There have been several criticisms of the re-analysis and explanations of discrepant trial results. There are concerns that the updated results may be an example of post hoc fallacy, particularly given that the re-analyses were based on participants that were preferentially selected based on treatment compliance. Clinical trial results that are not part of pre-specified statistical analyses can be susceptible to bias. Given that these analyses were not pre-specified and part of multiple tests that were performed, these re-analysis results may not actually provide sufficient evidence of causation. The clinical significance of these updated results has also been questioned, as the absolute difference in CDR-SB score may not be clinically relevant. Additionally, one published commentary raised concerns regarding Biogen’s explanation of trial result differences and argued that without seeing the data, it is unlikely that EMERGE’s later start date of one month would convincingly explain the discrepant results.
Implications for Health Technology Assessment (HTA)
The aducanumab data package is complex and complicated by termination due to a pre-specified futility analysis and timing of recruitment that impacted the distribution of patients with exposure to the high dose. In EMERGE, high-dose aducanumab reduced clinical decline as measured by primary and secondary endpoints. Biogen believes that these data combined with data from a subset of ENGAGE support the efficacy and an FDA filling. However, agencies like the FDA, EMA, and HTA have historically placed great weight on evidence from pre-specified endpoints of appropriately planned and rigorously conducted randomized control trials. These appraisers are generally cautiously skeptical around any findings from re-analyses or post hoc analyses. Further, agencies responsible for the reimbursement of technologies and achieving value for spend desire high certainty around the estimated benefit, which is generally limited with the bias of post hoc analyses.
If Biogen can demonstrate that aducanumab is clinically effective, HTA bodies and payers will then need to decide if the treatment represents a good value. Aducanumab is likely to be expensive. In addition to PET scans to measure the amyloid levels in the patient’s brain, the risk of ARIA-E would require magnetic resonance imaging to monitor safety. Furthermore, it may be difficult for HTAs and payers to interpret the findings from the various analyses, as well as translate CDR-SB scores and measures of cognition and function into health utility estimates.
Differences in results between EMERGE and ENGAGE are likely to result in high uncertainty in terms of cost-effectiveness, which may lead to unfavorable coverage decisions by some HTAs and payers, but this will also be heavily influenced by how the drug is priced. Although aducanumab may receive more favorable coverage from HTAs and payers such as Germany’s Federal Joint Committee/Institute for Quality and Efficiency in Health Care (G-BA/IQWiG), who base their assessment largely on clinical comparative effectiveness, aducanumab is likely to be costly to health systems and may not bring many immediate cost benefits. As aducanumab would presumably reduce or delay the level of care needed for Alzheimer’s patients, value assessments using a societal perspective or considering the overall public health impact may support a higher value-based price of aducanumab.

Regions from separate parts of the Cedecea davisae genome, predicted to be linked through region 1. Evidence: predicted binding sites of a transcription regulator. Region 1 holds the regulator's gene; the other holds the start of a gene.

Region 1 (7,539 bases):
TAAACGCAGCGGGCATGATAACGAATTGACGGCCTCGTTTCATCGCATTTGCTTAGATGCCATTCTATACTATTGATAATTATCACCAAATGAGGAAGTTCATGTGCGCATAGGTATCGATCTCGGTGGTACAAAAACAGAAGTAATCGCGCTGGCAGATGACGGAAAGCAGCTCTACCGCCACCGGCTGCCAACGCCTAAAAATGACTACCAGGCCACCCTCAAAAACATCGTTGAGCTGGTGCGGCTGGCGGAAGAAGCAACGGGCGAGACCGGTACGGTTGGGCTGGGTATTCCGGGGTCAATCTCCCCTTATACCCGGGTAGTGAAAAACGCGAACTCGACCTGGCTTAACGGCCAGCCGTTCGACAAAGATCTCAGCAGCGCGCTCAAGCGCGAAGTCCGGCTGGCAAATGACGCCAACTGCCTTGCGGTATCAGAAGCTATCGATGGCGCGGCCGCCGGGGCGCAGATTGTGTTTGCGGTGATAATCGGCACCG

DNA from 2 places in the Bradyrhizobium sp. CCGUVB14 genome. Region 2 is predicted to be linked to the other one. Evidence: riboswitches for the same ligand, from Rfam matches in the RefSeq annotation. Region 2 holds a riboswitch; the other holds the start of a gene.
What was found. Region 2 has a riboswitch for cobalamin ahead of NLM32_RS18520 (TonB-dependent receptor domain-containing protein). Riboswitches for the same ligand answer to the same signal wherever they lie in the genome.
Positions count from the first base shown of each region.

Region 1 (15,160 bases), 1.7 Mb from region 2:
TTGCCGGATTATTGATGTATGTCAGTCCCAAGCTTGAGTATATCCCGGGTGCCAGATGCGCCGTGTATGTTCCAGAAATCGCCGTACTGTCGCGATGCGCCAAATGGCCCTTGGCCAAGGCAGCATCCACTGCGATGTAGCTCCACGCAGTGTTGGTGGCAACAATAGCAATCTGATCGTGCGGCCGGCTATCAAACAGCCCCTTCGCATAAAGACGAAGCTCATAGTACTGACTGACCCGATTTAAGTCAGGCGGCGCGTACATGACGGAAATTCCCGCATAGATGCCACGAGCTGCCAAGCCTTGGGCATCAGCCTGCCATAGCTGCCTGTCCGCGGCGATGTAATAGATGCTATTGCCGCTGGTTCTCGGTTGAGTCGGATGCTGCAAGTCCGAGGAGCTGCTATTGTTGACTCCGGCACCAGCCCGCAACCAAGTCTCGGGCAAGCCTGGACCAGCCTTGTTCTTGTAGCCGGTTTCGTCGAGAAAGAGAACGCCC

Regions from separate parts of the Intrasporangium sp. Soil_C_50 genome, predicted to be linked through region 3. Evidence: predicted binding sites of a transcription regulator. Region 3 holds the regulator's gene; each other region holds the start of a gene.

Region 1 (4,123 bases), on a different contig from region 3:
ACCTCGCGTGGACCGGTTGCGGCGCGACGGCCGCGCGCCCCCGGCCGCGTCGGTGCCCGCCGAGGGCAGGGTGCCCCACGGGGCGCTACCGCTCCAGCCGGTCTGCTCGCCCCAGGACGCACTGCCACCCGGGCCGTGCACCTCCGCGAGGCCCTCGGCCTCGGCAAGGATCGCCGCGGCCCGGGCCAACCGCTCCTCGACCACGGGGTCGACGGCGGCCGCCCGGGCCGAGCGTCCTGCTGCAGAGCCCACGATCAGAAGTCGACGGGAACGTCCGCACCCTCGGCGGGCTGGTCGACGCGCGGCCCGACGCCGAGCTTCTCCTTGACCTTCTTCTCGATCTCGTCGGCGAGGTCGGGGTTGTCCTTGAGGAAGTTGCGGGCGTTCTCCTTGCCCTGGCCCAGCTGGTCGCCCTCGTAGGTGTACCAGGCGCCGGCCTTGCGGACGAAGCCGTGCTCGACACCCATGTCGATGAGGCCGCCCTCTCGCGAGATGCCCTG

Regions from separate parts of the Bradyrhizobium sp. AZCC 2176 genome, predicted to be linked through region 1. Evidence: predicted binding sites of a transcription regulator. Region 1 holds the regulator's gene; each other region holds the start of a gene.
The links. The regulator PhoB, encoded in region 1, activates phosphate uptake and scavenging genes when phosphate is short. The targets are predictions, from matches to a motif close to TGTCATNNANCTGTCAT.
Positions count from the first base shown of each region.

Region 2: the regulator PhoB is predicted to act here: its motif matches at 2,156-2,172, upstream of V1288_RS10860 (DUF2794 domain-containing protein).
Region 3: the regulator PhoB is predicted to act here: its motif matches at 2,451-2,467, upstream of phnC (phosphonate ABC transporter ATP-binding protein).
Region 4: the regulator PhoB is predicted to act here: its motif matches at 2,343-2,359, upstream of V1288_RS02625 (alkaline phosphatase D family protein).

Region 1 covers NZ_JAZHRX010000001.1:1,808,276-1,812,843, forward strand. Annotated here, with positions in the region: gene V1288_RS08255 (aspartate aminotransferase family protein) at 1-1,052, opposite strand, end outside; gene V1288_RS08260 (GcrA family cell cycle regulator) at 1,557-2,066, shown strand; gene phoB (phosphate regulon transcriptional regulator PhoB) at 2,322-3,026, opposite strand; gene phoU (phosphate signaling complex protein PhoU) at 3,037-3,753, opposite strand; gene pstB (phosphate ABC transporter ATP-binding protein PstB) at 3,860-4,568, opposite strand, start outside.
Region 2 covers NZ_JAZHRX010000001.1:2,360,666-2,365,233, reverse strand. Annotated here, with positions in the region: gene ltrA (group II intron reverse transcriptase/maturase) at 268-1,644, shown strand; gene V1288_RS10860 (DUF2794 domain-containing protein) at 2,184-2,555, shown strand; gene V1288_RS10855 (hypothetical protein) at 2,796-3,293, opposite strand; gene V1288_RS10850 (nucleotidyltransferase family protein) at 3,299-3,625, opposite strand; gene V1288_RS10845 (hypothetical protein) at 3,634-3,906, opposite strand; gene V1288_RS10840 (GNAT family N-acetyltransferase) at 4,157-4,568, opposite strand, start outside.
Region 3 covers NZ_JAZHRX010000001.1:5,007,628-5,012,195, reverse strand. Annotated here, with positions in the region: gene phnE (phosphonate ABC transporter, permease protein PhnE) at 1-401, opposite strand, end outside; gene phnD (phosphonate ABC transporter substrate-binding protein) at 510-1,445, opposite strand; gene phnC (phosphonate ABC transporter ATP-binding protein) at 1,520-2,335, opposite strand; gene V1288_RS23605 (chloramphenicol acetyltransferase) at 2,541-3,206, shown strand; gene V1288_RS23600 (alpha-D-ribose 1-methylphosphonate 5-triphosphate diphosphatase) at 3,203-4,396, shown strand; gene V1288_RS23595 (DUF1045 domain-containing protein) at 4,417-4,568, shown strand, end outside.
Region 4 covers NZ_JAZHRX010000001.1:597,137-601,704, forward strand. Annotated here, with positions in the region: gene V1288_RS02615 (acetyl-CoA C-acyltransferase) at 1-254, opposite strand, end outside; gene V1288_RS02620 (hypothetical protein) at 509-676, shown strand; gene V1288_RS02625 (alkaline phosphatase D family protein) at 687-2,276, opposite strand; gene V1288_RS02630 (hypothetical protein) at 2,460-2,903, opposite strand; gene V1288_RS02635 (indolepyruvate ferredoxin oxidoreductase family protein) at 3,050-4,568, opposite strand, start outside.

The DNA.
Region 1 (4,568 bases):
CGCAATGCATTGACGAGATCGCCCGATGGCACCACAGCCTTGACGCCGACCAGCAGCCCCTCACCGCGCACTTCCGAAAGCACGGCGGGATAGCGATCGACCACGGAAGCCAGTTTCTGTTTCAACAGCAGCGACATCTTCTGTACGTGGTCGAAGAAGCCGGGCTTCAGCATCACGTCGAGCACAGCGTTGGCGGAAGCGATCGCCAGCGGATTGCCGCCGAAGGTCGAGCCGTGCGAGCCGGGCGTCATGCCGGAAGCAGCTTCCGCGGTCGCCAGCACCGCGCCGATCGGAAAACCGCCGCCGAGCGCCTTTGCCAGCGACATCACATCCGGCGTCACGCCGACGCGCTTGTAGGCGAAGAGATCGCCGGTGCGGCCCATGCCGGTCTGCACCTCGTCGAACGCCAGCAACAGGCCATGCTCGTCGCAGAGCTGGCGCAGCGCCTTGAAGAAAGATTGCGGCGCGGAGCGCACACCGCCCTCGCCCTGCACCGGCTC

Given the considerable uncertainty around efficacy and cost-effectiveness, aducanumab may make for an interesting case study for conditional coverage options, such as the National Institute for Health and Care Excellence’s (NICE) decisions of “only in research” or “approval with research.” These conditional coverage options may help to preclude approving a treatment that fails to meet expected positive net health effects or rejecting a treatment that would later, as a result of additional evidence, demonstrate a greater-than-expected net health effect. These exceptions would allow for continued research of aducanumab that would serve to clarify questions around efficacy by extending the research and development process for a drug that has shown promising, albeit inconsistent, results.
If approved, aducanumab will become the first treatment to potentially reduce clinical decline in Alzheimer’s disease and demonstrate that reduction of Aβ plaques leads to better outcomes for patients with Alzheimer’s disease. The FDA will likely be the first regulatory agency to determine whether there is enough evidence to indicate that the benefits of aducanumab outweigh the risks, which will also have important implications for clinical pathways to target for future research. Although there have been many failed phase 3 clinical trials examining a number of these potential pathways, aducanumab’s success would breathe life back into the amyloid hypothesis. However, expectations should be tempered until the full analyses from the phase 3 aducanumab trials are available, as there is substantial uncertainty around the validity and clinical significance of these trial results, particularly given the prior negative findings from the futility analysis. If aducanumab is approved by regulatory agencies, HTA agencies and payers will have to navigate the complexity of the dataset and analyses in determining aducanumab’s value for coverage decisions. While many questions remain, the results from Biogen’s updated phase 3 analysis are encouraging, particularly for those patients, their families, and the medical community involved in the long, uphill battle to find an effective treatment for altering the course of Alzheimer’s disease.